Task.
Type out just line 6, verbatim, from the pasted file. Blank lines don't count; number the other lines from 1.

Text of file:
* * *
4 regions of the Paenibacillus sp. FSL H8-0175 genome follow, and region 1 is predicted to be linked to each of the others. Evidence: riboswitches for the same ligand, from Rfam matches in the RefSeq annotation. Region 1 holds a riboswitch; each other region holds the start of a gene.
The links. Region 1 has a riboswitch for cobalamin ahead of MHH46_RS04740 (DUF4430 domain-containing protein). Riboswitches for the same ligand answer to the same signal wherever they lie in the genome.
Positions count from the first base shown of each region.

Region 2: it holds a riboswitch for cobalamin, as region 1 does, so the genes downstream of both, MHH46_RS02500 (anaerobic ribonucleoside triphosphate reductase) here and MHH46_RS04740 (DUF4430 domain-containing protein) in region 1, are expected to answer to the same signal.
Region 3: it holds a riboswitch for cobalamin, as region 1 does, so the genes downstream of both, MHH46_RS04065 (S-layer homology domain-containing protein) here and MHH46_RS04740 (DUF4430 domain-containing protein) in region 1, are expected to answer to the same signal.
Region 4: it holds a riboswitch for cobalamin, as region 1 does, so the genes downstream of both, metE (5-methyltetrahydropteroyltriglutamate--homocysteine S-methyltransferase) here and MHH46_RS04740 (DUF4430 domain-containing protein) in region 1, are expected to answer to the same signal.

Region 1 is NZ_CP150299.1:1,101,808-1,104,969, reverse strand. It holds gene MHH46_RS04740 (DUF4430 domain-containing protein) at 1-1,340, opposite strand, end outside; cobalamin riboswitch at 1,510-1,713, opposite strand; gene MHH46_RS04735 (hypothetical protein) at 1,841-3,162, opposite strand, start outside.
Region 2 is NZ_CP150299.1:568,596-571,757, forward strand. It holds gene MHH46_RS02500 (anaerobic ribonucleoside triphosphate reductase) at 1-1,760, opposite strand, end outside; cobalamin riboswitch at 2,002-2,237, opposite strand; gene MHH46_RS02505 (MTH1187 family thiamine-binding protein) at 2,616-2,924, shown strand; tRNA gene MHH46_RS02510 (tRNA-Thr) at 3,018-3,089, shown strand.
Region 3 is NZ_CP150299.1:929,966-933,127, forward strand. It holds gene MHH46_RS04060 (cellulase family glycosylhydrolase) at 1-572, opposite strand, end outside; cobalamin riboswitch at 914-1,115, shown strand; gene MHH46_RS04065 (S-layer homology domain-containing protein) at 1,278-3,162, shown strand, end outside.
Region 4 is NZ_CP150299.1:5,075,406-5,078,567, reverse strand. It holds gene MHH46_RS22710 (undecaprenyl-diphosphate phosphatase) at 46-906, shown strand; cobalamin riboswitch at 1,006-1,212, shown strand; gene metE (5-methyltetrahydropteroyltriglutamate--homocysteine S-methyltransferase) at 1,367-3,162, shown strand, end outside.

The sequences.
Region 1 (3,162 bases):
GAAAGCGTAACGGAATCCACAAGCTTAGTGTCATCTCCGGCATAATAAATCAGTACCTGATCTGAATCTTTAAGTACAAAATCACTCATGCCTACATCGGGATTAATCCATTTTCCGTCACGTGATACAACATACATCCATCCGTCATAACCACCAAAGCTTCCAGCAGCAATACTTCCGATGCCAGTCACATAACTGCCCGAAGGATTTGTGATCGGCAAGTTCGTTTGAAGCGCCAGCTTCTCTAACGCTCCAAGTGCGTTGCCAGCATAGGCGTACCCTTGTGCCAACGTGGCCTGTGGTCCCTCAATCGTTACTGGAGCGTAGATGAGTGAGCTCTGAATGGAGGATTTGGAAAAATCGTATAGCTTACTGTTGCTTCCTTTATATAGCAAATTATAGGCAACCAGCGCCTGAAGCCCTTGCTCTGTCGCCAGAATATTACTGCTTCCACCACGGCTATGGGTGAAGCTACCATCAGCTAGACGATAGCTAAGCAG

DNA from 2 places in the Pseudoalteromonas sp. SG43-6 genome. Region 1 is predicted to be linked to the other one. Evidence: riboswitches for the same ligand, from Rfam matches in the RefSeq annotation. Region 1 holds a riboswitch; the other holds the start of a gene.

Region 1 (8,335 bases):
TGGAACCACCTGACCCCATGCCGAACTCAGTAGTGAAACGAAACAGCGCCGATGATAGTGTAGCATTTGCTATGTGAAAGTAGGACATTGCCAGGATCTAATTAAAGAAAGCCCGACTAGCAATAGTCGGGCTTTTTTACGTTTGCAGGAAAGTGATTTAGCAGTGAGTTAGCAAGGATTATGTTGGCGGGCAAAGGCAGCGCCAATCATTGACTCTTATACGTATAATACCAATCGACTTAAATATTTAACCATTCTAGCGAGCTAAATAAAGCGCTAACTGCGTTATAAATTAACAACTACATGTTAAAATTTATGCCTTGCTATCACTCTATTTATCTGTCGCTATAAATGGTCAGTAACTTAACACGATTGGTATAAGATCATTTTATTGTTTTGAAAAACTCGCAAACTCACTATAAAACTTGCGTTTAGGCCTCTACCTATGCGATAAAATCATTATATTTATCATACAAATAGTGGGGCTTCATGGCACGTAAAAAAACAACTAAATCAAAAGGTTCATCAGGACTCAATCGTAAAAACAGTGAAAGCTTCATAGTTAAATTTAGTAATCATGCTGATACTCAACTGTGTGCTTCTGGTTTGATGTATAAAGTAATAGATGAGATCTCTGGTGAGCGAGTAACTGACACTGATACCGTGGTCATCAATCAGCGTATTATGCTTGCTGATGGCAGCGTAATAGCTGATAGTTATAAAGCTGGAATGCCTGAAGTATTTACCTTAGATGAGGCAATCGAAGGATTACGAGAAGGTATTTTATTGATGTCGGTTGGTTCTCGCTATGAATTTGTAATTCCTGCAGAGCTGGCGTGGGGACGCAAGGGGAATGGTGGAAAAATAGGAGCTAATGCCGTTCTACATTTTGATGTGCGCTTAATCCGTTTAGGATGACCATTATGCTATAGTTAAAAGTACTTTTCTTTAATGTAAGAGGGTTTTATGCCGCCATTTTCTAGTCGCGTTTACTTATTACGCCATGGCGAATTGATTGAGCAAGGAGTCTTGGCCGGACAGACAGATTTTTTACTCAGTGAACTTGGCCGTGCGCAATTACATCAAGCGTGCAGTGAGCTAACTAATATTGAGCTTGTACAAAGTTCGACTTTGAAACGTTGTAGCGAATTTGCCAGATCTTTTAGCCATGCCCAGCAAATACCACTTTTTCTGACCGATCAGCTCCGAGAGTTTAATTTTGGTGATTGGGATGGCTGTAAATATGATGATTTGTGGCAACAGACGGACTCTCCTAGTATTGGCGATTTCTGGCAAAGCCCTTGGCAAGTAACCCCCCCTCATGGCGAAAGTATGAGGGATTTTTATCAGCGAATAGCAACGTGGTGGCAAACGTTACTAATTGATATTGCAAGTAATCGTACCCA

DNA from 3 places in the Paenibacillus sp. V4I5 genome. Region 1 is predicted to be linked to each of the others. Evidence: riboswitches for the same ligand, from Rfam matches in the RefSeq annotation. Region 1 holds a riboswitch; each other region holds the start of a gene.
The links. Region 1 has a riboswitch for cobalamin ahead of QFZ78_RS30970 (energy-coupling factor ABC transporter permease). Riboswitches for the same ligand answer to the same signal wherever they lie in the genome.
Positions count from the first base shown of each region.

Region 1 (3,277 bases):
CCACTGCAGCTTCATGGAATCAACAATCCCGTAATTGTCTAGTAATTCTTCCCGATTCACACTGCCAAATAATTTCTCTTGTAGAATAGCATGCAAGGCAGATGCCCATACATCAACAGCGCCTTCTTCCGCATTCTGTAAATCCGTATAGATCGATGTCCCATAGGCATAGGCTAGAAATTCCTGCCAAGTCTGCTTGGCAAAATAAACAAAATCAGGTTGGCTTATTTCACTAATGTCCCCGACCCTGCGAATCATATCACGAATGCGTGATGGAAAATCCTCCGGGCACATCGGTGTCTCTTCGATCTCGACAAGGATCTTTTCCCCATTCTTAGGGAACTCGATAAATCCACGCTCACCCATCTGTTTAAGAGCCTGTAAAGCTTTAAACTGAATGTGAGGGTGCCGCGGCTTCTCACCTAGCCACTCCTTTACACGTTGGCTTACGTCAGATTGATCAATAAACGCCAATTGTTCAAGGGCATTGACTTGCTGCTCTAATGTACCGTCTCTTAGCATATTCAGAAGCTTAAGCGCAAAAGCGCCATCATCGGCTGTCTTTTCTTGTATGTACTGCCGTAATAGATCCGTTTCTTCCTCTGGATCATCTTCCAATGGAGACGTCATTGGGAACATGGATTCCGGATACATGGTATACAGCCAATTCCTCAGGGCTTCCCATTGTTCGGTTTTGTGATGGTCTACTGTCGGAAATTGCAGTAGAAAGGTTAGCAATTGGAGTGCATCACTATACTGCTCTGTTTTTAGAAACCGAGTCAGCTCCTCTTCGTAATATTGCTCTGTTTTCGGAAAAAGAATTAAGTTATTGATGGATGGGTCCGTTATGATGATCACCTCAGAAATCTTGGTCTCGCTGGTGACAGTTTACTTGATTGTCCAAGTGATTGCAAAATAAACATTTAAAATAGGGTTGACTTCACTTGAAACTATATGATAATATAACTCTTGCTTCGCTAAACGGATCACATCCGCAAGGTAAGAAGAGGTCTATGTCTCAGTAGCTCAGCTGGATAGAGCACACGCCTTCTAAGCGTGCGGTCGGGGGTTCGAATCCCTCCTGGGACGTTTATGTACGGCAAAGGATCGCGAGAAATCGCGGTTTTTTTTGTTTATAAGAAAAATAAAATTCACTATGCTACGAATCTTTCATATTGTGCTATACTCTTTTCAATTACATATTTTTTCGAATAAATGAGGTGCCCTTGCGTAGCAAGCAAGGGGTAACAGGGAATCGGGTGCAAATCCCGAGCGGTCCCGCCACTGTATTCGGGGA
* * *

Region 4: it holds a riboswitch for cobalamin, as region 1 does, so the genes downstream of both, metE (5-methyltetrahydropteroyltriglutamate--homocysteine S-methyltransferase) here and MHH46_RS04740 (DUF4430 domain-containing protein) in region 1, are expected to answer to the same signal.